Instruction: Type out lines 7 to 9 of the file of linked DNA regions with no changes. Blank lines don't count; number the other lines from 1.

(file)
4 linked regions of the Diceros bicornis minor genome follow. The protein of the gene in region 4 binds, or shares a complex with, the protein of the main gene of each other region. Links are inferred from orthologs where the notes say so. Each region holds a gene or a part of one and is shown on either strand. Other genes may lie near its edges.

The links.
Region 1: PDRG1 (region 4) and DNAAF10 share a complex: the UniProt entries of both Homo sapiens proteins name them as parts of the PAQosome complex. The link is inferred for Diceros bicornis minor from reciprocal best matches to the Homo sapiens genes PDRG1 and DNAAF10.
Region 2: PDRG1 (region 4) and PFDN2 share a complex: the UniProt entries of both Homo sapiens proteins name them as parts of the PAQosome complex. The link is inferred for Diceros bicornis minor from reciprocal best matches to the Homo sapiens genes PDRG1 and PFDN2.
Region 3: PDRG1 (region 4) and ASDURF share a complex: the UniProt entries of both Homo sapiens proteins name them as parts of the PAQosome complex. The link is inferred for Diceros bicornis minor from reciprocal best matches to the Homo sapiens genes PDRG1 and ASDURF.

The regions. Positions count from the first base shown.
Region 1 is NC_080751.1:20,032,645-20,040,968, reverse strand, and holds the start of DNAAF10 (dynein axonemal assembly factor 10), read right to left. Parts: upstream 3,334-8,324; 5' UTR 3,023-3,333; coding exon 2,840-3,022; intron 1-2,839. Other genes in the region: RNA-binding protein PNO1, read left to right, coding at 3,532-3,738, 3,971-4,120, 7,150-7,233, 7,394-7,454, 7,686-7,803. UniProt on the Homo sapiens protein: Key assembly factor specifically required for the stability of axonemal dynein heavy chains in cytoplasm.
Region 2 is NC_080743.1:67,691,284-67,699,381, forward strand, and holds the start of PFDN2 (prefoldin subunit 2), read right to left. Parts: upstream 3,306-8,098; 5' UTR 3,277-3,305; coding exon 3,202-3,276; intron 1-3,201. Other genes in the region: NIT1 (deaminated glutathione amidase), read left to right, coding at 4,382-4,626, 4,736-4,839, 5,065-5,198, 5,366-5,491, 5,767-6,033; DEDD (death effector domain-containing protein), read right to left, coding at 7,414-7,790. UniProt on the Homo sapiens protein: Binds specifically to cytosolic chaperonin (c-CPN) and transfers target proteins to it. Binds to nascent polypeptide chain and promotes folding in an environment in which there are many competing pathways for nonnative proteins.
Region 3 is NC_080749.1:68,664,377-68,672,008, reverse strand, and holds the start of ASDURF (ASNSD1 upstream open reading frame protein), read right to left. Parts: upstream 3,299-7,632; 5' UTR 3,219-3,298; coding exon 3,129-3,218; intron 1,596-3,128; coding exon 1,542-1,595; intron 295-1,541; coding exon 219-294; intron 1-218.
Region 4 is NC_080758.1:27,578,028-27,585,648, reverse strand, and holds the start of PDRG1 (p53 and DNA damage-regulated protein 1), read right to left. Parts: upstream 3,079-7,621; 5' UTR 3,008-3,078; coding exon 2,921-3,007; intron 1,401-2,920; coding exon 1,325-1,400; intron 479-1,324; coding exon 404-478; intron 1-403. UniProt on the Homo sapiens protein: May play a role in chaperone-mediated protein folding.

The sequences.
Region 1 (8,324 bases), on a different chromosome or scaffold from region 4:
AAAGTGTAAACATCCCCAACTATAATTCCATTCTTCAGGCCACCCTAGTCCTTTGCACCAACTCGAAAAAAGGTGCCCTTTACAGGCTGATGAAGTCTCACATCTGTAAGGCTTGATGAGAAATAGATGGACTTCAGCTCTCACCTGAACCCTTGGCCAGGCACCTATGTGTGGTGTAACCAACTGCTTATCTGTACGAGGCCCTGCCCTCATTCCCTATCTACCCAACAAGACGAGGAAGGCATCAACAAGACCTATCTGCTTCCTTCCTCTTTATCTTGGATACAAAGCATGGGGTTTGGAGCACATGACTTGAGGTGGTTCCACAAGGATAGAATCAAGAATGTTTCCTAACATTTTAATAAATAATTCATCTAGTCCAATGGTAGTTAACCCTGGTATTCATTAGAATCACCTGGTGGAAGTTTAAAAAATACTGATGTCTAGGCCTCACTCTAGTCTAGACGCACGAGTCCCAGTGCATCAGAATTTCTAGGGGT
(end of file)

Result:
Region 1 is NC_080751.1:20,032,645-20,040,968, reverse strand, and holds the start of DNAAF10 (dynein axonemal assembly factor 10), read right to left. Parts: upstream 3,334-8,324; 5' UTR 3,023-3,333; coding exon 2,840-3,022; intron 1-2,839. Other genes in the region: RNA-binding protein PNO1, read left to right, coding at 3,532-3,738, 3,971-4,120, 7,150-7,233, 7,394-7,454, 7,686-7,803. UniProt on the Homo sapiens protein: Key assembly factor specifically required for the stability of axonemal dynein heavy chains in cytoplasm.
Region 2 is NC_080743.1:67,691,284-67,699,381, forward strand, and holds the start of PFDN2 (prefoldin subunit 2), read right to left. Parts: upstream 3,306-8,098; 5' UTR 3,277-3,305; coding exon 3,202-3,276; intron 1-3,201. Other genes in the region: NIT1 (deaminated glutathione amidase), read left to right, coding at 4,382-4,626, 4,736-4,839, 5,065-5,198, 5,366-5,491, 5,767-6,033; DEDD (death effector domain-containing protein), read right to left, coding at 7,414-7,790. UniProt on the Homo sapiens protein: Binds specifically to cytosolic chaperonin (c-CPN) and transfers target proteins to it. Binds to nascent polypeptide chain and promotes folding in an environment in which there are many competing pathways for nonnative proteins.
Region 3 is NC_080749.1:68,664,377-68,672,008, reverse strand, and holds the start of ASDURF (ASNSD1 upstream open reading frame protein), read right to left. Parts: upstream 3,299-7,632; 5' UTR 3,219-3,298; coding exon 3,129-3,218; intron 1,596-3,128; coding exon 1,542-1,595; intron 295-1,541; coding exon 219-294; intron 1-218.